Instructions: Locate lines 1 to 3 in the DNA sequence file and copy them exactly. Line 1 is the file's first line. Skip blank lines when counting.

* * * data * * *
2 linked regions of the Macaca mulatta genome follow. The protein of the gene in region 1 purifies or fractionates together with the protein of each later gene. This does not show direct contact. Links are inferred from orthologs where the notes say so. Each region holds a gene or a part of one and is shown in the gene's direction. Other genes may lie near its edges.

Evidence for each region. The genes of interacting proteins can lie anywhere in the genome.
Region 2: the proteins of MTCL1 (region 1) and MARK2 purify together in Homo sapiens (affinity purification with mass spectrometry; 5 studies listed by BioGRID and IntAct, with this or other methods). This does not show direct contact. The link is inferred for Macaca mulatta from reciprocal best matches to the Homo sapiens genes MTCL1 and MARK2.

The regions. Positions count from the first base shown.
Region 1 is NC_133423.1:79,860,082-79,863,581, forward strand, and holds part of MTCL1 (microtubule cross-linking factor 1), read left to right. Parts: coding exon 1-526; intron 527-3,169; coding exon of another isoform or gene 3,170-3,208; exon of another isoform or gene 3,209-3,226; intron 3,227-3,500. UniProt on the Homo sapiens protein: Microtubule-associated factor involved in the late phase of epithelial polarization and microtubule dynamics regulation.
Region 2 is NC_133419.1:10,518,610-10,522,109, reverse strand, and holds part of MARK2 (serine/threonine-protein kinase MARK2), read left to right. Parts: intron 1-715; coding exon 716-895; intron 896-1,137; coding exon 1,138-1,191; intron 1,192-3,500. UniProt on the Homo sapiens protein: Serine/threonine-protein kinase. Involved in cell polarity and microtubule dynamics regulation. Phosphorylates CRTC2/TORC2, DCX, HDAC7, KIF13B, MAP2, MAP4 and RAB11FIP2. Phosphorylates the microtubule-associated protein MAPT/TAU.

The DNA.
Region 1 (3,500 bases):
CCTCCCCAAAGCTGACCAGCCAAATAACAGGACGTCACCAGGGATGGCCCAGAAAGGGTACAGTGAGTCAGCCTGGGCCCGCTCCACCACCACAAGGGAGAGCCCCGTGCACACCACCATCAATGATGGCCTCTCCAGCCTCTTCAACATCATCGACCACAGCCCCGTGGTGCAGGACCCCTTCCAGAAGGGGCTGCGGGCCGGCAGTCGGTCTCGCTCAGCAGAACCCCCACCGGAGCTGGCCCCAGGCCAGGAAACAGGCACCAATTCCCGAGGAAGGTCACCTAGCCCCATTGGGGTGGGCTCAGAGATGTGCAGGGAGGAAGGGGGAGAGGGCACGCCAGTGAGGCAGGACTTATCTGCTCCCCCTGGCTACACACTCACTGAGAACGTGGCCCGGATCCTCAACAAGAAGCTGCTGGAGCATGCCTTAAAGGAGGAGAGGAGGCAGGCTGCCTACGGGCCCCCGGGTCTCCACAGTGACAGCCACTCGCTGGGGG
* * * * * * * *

2 linked regions of the Macaca mulatta genome follow. The protein of the gene in region 1 purifies or fractionates together with the protein of each later gene. This does not show direct contact. Links are inferred from orthologs where the notes say so. Each region holds a gene or a part of one and is shown in the gene's direction. Other genes may lie near its edges.

Evidence for each region. The genes of interacting proteins can lie anywhere in the genome.
Region 2: the proteins of MTCL1 (region 1) and MARK2 purify together in Homo sapiens (affinity purification with mass spectrometry; 5 studies listed by BioGRID and IntAct, with this or other methods). This does not show direct contact. The link is inferred for Macaca mulatta from reciprocal best matches to the Homo sapiens genes MTCL1 and MARK2.